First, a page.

Created By: Ithaca Heritage
603 E. Seneca Street, built in 1877-1878
William Henry Miller completed a series of houses for lumber magnate and Cornell trustee chairman Henry Williams Sage and his family. This building was the home of Sage's son, William Henry Sage, who was involved in the development of railroads in central New York State.
The house was built around 1878 and is basically Queen Anne in style, although the present third story--which was rebuilt in 1973 after the house was severely damaged by fire--does not do justice to the original. Surviving features include decorative brickwork, numerous elaborate chimneys, multiple projections including dormers, porches, bays, and varied fenestration. Among the more unusual features are the marble inset columns on the front façade, the carved birds and flowers on the capitals, the heavy stone lintel over the door and the decorative panel above it, and the stained glass windows. Inside the house, there is a tiled floor of Greek design and a fireplace made of mid-seventeenth century tiles decorated with Biblical scenes. The building was purchased by the Phi Gamma Delta fraternity in 1899 and converted to group housing.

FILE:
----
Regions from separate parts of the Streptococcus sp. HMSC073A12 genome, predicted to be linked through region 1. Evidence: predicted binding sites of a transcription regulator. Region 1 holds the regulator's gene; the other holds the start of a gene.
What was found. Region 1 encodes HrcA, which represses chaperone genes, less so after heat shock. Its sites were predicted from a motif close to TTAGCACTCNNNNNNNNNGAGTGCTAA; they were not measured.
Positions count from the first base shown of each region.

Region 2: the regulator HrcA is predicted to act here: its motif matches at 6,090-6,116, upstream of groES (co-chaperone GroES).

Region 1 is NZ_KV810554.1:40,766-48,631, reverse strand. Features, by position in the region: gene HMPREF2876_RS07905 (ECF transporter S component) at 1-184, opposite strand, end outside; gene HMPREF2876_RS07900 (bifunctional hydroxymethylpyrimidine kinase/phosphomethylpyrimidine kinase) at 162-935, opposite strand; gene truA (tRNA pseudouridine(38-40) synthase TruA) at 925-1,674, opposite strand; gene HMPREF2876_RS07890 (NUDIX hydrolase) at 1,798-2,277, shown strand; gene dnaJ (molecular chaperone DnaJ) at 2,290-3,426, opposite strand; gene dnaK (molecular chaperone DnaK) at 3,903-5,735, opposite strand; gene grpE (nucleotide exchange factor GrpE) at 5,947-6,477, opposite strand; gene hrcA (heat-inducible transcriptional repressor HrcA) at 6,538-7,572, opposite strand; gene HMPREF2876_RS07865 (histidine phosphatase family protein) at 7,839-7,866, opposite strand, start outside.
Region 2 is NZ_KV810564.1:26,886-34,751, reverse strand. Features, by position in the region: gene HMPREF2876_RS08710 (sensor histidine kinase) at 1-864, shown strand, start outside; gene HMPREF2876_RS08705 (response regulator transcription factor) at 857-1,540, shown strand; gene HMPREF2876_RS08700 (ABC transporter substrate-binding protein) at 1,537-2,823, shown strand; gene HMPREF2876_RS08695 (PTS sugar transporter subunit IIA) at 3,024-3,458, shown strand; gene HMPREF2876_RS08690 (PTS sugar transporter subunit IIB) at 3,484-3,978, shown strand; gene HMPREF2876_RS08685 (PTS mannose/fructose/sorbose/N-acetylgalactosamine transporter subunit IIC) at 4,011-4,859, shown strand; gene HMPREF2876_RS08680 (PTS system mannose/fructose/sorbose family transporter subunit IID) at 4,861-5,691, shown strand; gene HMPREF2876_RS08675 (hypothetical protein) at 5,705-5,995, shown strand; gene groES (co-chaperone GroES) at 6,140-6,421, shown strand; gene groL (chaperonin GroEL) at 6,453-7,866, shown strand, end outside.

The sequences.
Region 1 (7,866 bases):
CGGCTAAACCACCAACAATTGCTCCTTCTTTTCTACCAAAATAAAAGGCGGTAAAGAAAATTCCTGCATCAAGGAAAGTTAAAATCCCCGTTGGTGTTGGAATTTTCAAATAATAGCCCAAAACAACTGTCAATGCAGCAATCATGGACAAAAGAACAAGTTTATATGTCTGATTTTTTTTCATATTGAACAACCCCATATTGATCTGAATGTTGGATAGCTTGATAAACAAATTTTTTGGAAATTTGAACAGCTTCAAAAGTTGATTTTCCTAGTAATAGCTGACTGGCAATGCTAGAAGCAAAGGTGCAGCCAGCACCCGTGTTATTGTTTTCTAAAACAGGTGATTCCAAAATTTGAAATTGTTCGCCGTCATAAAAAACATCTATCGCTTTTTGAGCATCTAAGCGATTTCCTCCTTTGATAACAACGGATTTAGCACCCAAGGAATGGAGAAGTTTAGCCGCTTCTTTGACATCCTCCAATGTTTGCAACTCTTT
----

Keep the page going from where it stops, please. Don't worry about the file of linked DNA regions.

This point of interest is part of the tour: William Henry Miller Lower Collegetown Architecture Walking Tour